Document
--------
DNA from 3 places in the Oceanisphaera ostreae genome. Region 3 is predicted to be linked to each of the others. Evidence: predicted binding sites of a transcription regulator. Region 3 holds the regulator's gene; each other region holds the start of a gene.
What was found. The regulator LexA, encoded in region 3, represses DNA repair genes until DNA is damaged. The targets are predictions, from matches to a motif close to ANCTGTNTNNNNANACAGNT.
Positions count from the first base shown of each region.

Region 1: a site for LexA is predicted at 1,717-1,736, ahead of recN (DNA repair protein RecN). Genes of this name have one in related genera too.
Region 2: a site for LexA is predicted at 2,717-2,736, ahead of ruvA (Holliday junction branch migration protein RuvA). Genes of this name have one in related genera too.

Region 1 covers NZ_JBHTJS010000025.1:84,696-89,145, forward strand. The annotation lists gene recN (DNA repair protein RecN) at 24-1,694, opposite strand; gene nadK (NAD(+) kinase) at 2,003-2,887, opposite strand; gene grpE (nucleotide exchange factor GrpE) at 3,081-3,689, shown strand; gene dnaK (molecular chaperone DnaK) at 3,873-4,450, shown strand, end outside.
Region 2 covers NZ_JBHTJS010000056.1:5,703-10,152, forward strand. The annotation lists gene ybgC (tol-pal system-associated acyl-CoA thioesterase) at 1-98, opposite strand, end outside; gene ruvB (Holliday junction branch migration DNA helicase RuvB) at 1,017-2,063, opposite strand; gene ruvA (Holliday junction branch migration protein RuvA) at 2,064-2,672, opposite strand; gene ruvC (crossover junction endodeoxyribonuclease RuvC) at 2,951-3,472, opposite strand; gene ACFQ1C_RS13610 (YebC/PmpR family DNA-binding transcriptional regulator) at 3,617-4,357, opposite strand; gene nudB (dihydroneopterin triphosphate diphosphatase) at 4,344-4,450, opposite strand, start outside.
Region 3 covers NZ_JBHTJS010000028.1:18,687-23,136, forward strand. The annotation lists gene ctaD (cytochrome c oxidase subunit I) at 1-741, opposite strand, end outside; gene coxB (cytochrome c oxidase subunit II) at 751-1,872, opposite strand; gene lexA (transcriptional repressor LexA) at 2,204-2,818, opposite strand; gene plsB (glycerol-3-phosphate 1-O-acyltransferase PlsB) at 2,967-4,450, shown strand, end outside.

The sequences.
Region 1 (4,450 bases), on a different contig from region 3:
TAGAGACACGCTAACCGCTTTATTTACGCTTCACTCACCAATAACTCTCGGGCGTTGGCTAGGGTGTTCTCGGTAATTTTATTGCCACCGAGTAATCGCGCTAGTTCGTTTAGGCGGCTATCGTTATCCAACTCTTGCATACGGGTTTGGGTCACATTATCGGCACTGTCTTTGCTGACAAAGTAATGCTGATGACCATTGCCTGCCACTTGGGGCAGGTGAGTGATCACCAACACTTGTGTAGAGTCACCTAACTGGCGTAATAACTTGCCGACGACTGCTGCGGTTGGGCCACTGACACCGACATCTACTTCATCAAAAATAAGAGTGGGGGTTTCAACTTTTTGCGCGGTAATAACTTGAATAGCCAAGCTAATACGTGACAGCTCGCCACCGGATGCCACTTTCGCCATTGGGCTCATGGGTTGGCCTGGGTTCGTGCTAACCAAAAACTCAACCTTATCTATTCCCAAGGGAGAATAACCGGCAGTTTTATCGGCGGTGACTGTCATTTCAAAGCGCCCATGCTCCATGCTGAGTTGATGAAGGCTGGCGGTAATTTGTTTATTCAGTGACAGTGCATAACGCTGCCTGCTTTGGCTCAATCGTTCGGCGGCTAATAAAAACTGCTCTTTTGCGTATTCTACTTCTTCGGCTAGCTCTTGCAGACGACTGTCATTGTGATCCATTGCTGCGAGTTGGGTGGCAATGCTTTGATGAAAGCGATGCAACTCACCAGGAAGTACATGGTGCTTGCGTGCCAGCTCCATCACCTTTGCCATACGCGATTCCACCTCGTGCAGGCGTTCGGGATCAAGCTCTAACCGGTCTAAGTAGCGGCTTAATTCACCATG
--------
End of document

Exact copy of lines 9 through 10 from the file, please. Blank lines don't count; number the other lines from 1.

The sequences.
Region 1 (4,450 bases), on a different contig from region 3: